I just dealt with a short sale that I had to pull out of. The bank wanted me to commit to a price for 90 days, yet they can still look for better prices. At the end of the 90 days, they can still ask for a higher price!

Good for you. It's stupid for banks to take this line because there's always another short sale to move on to if one bank is a jerk about it. Buyers are so grateful to buy a "home" that they don't realize that they should be dictating the terms here.

25   commonsense   ignore (0)   2011 Aug 17, 6:03am   ↑ like (1)   ↓ dislike (0)   quote   flag        

corntrollio says

Buyers are so grateful to buy a "home" that they don't realize that they should be dictating the terms here.

Precisely! The key factor the masses have yet to catch onto.

26   kronicade   ignore (0)   2011 Aug 17, 7:00am   ↑ like (0)   ↓ dislike (0)   quote   flag        

I think it's more complicated than everyone assumes. If this is a short sale (I'm assuming it is) there may be a second or third lien on the property.

Or (more likely) the owner is just trying to get an offer as quickly as possible to present to the bank.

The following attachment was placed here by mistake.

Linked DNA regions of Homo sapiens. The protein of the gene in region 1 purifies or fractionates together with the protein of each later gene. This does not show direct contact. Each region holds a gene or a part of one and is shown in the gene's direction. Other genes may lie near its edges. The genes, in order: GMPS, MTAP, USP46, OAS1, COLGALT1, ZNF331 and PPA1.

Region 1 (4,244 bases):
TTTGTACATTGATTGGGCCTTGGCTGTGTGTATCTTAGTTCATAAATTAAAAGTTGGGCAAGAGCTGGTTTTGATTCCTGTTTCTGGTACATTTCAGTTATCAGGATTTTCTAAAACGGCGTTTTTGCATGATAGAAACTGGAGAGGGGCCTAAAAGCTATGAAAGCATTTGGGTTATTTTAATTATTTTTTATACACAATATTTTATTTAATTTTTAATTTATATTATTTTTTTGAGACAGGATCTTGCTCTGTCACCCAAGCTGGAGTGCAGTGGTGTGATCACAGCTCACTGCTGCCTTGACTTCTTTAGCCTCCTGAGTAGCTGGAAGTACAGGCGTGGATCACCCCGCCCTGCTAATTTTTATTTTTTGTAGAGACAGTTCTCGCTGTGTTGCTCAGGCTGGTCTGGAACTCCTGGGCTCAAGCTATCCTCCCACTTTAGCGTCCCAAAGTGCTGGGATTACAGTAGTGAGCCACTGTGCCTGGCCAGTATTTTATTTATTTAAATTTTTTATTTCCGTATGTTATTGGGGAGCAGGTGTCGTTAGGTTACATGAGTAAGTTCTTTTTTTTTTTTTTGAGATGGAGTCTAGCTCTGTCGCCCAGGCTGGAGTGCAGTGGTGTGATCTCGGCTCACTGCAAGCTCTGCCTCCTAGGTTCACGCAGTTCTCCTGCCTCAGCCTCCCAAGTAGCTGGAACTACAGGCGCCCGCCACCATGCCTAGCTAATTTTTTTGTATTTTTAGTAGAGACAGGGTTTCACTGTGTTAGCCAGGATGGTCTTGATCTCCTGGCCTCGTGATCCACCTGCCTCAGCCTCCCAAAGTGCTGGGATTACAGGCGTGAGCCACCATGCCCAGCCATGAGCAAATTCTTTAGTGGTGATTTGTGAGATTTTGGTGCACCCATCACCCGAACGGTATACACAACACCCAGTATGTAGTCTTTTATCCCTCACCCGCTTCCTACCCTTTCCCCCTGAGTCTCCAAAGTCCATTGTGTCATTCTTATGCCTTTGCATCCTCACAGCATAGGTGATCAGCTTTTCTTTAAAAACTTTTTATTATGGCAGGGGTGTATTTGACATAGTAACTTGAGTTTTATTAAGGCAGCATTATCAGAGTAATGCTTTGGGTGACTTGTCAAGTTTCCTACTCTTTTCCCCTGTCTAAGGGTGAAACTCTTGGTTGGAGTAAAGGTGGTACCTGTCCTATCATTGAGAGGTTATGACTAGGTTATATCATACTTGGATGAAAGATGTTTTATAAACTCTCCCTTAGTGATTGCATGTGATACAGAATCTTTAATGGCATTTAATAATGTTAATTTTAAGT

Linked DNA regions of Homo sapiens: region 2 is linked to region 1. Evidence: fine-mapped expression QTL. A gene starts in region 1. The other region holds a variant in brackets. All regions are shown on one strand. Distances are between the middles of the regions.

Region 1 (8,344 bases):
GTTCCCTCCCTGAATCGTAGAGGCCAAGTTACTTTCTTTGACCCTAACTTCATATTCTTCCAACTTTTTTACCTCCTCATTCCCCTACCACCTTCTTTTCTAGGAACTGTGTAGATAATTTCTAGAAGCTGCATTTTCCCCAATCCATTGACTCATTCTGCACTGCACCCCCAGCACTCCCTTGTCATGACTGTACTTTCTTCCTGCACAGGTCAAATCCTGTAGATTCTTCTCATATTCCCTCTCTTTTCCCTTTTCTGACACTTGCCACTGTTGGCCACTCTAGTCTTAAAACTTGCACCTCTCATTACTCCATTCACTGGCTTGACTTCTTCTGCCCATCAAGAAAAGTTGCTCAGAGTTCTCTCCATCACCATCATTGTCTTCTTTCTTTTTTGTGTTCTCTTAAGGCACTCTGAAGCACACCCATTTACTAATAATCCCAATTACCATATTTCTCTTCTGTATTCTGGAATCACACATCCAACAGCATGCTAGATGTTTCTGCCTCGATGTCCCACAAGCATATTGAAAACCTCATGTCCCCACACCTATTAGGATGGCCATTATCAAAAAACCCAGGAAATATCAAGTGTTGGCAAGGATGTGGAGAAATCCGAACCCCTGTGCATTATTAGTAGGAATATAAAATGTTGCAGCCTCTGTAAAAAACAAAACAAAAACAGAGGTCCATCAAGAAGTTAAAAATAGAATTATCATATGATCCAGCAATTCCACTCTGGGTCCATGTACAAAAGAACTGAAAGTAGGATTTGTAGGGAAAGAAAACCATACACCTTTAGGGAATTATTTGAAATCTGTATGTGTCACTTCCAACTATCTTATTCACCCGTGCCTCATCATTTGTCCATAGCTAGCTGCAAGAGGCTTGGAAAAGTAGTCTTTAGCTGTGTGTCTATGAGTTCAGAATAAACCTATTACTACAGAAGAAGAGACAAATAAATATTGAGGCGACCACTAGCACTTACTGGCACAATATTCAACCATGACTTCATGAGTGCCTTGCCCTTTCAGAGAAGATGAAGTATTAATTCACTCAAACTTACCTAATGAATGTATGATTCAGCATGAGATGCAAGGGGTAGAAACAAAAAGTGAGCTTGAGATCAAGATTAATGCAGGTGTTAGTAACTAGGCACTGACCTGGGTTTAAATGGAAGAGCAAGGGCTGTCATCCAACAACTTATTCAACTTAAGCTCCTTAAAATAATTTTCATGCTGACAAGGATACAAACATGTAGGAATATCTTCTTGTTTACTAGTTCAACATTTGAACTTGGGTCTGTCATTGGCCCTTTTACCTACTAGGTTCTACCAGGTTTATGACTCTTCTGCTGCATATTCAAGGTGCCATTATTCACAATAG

If the resident lists a property and it is less than what is owed to the bank OF COURSE the bank is going to want more.

Look at it from the banks perspective. The bank could have NOTHING to do with the listing.

27   corntrollio   ignore (1)   2011 Aug 17, 7:21am   ↑ like (0)   ↓ dislike (0)   quote   flag        

kronicade says

Look at it from the banks perspective. The bank could have NOTHING to do with the listing.

I have -- what does this have to do with having offers open for 90 days? The bankster's interest is to get the most money. Isn't it better to be efficient about that so the price doesn't drop more while you're doing it?

The reality is that the banks have little interest selling things below par en masse. Everyone knows you have to get buyoff from 2nd and 3rd lien holders, but you can do that while your current mortgagor is defaulting.